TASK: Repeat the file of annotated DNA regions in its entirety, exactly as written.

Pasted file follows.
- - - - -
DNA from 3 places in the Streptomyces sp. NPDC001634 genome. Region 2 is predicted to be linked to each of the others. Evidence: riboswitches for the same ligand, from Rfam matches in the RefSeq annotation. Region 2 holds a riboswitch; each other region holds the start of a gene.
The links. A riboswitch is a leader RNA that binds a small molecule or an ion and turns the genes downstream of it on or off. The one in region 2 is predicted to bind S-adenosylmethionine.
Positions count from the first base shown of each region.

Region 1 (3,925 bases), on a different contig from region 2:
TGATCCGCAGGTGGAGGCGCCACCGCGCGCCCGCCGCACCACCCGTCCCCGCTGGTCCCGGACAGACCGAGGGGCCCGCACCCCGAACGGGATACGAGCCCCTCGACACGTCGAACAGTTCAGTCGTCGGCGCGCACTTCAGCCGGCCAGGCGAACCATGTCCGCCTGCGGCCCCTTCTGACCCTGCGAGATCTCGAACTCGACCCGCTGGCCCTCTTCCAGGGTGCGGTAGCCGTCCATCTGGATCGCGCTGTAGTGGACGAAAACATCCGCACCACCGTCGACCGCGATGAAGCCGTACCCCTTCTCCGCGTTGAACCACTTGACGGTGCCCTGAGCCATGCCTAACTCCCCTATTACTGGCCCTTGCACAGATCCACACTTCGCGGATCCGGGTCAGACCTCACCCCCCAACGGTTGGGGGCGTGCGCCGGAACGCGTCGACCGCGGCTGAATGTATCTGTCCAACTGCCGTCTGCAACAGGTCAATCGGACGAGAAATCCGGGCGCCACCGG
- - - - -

DNA from 3 places in the Streptomyces sp. NPDC001634 genome. Region 2 is predicted to be linked to each of the others. Evidence: riboswitches for the same ligand, from Rfam matches in the RefSeq annotation. Region 2 holds a riboswitch; each other region holds the start of a gene.
The links. A riboswitch is a leader RNA that binds a small molecule or an ion and turns the genes downstream of it on or off. The one in region 2 is predicted to bind S-adenosylmethionine.
Positions count from the first base shown of each region.

Region 1 (3,925 bases), on a different contig from region 2:
TGATCCGCAGGTGGAGGCGCCACCGCGCGCCCGCCGCACCACCCGTCCCCGCTGGTCCCGGACAGACCGAGGGGCCCGCACCCCGAACGGGATACGAGCCCCTCGACACGTCGAACAGTTCAGTCGTCGGCGCGCACTTCAGCCGGCCAGGCGAACCATGTCCGCCTGCGGCCCCTTCTGACCCTGCGAGATCTCGAACTCGACCCGCTGGCCCTCTTCCAGGGTGCGGTAGCCGTCCATCTGGATCGCGCTGTAGTGGACGAAAACATCCGCACCACCGTCGACCGCGATGAAGCCGTACCCCTTCTCCGCGTTGAACCACTTGACGGTGCCCTGAGCCATGCCTAACTCCCCTATTACTGGCCCTTGCACAGATCCACACTTCGCGGATCCGGGTCAGACCTCACCCCCCAACGGTTGGGGGCGTGCGCCGGAACGCGTCGACCGCGGCTGAATGTATCTGTCCAACTGCCGTCTGCAACAGGTCAATCGGACGAGAAATCCGGGCGCCACCGG